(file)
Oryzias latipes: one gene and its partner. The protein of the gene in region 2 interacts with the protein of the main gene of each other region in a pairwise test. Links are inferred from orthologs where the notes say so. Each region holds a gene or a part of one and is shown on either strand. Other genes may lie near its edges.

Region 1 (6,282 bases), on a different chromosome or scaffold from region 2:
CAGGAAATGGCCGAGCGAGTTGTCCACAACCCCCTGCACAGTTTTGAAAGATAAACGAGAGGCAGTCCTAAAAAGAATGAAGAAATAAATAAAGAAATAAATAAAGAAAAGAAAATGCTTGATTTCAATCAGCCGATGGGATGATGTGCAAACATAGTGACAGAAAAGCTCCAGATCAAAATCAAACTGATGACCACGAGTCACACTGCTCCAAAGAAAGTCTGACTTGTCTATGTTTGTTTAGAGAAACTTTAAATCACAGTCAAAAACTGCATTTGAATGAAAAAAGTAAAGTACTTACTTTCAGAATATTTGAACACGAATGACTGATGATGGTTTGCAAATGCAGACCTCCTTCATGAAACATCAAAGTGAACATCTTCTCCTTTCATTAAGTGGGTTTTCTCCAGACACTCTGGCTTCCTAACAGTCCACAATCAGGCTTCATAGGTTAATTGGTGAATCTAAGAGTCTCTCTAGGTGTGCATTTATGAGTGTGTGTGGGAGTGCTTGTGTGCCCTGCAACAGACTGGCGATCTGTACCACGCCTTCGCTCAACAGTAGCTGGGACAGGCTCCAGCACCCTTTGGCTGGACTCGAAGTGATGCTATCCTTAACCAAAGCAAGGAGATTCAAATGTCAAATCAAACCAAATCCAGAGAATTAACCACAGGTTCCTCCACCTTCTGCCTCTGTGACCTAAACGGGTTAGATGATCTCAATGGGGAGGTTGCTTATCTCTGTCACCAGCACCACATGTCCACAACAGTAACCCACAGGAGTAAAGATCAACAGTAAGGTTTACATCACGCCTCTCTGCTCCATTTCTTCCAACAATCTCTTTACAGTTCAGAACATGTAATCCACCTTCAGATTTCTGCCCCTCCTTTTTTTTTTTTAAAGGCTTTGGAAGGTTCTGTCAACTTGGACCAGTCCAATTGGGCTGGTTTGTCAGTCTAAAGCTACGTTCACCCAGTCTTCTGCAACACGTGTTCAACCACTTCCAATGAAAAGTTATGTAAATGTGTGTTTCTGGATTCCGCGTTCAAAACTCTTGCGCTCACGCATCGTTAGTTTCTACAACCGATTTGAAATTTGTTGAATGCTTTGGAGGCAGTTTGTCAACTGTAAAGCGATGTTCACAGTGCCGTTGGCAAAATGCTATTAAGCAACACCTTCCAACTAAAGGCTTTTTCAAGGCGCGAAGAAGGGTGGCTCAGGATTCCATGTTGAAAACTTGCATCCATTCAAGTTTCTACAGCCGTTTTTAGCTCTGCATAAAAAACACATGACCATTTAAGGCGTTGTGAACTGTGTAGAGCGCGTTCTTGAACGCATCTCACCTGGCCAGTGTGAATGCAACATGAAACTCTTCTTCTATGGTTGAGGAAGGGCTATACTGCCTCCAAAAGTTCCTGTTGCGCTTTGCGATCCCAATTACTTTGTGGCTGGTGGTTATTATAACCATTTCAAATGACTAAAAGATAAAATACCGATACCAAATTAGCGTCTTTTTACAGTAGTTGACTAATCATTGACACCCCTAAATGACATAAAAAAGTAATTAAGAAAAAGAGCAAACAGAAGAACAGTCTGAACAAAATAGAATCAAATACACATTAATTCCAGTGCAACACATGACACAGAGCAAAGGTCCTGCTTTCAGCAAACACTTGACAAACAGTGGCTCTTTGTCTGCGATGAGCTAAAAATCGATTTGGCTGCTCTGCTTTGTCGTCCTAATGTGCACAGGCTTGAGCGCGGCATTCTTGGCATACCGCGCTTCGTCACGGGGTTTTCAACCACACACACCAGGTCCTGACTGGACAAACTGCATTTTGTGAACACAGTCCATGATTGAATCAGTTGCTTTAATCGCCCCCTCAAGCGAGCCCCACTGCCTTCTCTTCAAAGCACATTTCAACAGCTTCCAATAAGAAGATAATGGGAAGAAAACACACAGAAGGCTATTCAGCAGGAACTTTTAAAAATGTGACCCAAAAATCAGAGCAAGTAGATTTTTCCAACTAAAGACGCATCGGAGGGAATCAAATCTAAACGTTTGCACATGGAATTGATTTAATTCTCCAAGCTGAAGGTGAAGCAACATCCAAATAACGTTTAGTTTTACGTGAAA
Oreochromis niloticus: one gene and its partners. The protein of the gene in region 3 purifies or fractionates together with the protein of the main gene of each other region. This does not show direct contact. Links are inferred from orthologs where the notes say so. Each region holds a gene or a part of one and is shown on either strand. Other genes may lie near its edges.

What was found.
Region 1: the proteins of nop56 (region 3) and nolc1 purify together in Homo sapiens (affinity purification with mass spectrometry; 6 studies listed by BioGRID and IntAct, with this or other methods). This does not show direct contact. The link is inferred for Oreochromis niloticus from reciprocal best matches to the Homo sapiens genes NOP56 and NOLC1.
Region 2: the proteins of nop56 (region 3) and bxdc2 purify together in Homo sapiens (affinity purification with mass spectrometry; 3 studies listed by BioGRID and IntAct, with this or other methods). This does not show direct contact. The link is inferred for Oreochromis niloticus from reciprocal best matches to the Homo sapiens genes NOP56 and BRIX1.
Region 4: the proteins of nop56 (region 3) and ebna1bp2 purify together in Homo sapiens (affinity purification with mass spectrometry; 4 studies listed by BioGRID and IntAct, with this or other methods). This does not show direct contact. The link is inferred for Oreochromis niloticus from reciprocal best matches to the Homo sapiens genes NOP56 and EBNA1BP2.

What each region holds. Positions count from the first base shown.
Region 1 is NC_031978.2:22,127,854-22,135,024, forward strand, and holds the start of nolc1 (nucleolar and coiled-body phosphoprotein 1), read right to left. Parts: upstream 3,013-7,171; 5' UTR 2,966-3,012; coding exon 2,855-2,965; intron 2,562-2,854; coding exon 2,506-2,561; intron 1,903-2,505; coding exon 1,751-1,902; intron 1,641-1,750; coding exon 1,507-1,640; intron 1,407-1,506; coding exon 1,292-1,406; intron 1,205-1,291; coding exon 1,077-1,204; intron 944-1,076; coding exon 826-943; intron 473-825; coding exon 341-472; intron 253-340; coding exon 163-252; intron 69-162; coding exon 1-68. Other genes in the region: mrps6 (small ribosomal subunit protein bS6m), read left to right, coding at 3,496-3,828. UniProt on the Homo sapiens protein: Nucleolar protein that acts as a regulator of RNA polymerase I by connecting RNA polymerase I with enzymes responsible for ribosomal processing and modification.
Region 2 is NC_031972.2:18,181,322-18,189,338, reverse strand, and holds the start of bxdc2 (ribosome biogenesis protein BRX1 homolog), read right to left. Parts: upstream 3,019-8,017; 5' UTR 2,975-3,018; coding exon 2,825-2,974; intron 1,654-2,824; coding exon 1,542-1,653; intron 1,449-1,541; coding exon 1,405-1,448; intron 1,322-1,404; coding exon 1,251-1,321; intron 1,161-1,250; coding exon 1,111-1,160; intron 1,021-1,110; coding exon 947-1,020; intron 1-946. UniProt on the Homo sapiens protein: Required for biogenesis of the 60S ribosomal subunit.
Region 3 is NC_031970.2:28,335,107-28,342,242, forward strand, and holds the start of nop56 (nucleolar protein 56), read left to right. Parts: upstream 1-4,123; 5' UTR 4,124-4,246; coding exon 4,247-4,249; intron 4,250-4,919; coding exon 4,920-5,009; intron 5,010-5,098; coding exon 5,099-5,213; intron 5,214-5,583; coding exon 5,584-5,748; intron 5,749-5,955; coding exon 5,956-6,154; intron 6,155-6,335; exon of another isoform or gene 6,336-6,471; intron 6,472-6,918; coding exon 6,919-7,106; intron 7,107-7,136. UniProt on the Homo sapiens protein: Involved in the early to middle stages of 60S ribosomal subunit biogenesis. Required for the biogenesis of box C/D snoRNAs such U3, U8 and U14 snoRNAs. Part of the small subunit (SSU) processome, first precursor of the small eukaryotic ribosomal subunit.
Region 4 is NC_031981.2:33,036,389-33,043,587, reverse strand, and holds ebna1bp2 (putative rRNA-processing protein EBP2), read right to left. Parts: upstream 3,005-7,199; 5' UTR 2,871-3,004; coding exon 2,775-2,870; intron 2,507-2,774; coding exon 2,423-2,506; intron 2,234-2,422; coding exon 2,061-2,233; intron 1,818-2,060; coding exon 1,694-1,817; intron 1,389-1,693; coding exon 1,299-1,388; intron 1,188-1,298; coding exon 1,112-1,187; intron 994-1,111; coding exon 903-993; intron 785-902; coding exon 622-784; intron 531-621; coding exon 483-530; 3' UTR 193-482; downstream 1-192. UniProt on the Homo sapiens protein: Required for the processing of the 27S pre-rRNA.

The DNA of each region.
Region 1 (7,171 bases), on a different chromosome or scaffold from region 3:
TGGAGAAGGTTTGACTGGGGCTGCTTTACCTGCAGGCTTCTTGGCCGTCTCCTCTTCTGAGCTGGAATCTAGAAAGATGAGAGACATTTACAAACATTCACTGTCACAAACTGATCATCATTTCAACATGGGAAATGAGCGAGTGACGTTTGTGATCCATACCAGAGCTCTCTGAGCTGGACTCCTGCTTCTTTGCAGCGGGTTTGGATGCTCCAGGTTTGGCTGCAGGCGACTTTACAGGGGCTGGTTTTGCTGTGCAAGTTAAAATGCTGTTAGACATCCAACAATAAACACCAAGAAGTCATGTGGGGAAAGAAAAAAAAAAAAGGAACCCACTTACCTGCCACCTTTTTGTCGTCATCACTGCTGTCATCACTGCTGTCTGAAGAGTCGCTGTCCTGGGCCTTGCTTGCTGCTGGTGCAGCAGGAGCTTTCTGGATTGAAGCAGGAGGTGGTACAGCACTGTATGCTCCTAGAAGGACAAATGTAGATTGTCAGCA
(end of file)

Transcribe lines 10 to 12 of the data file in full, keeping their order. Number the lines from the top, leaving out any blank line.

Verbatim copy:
Region 1 is NC_031978.2:22,127,854-22,135,024, forward strand, and holds the start of nolc1 (nucleolar and coiled-body phosphoprotein 1), read right to left. Parts: upstream 3,013-7,171; 5' UTR 2,966-3,012; coding exon 2,855-2,965; intron 2,562-2,854; coding exon 2,506-2,561; intron 1,903-2,505; coding exon 1,751-1,902; intron 1,641-1,750; coding exon 1,507-1,640; intron 1,407-1,506; coding exon 1,292-1,406; intron 1,205-1,291; coding exon 1,077-1,204; intron 944-1,076; coding exon 826-943; intron 473-825; coding exon 341-472; intron 253-340; coding exon 163-252; intron 69-162; coding exon 1-68. Other genes in the region: mrps6 (small ribosomal subunit protein bS6m), read left to right, coding at 3,496-3,828. UniProt on the Homo sapiens protein: Nucleolar protein that acts as a regulator of RNA polymerase I by connecting RNA polymerase I with enzymes responsible for ribosomal processing and modification.
Region 2 is NC_031972.2:18,181,322-18,189,338, reverse strand, and holds the start of bxdc2 (ribosome biogenesis protein BRX1 homolog), read right to left. Parts: upstream 3,019-8,017; 5' UTR 2,975-3,018; coding exon 2,825-2,974; intron 1,654-2,824; coding exon 1,542-1,653; intron 1,449-1,541; coding exon 1,405-1,448; intron 1,322-1,404; coding exon 1,251-1,321; intron 1,161-1,250; coding exon 1,111-1,160; intron 1,021-1,110; coding exon 947-1,020; intron 1-946. UniProt on the Homo sapiens protein: Required for biogenesis of the 60S ribosomal subunit.
Region 3 is NC_031970.2:28,335,107-28,342,242, forward strand, and holds the start of nop56 (nucleolar protein 56), read left to right. Parts: upstream 1-4,123; 5' UTR 4,124-4,246; coding exon 4,247-4,249; intron 4,250-4,919; coding exon 4,920-5,009; intron 5,010-5,098; coding exon 5,099-5,213; intron 5,214-5,583; coding exon 5,584-5,748; intron 5,749-5,955; coding exon 5,956-6,154; intron 6,155-6,335; exon of another isoform or gene 6,336-6,471; intron 6,472-6,918; coding exon 6,919-7,106; intron 7,107-7,136. UniProt on the Homo sapiens protein: Involved in the early to middle stages of 60S ribosomal subunit biogenesis. Required for the biogenesis of box C/D snoRNAs such U3, U8 and U14 snoRNAs. Part of the small subunit (SSU) processome, first precursor of the small eukaryotic ribosomal subunit.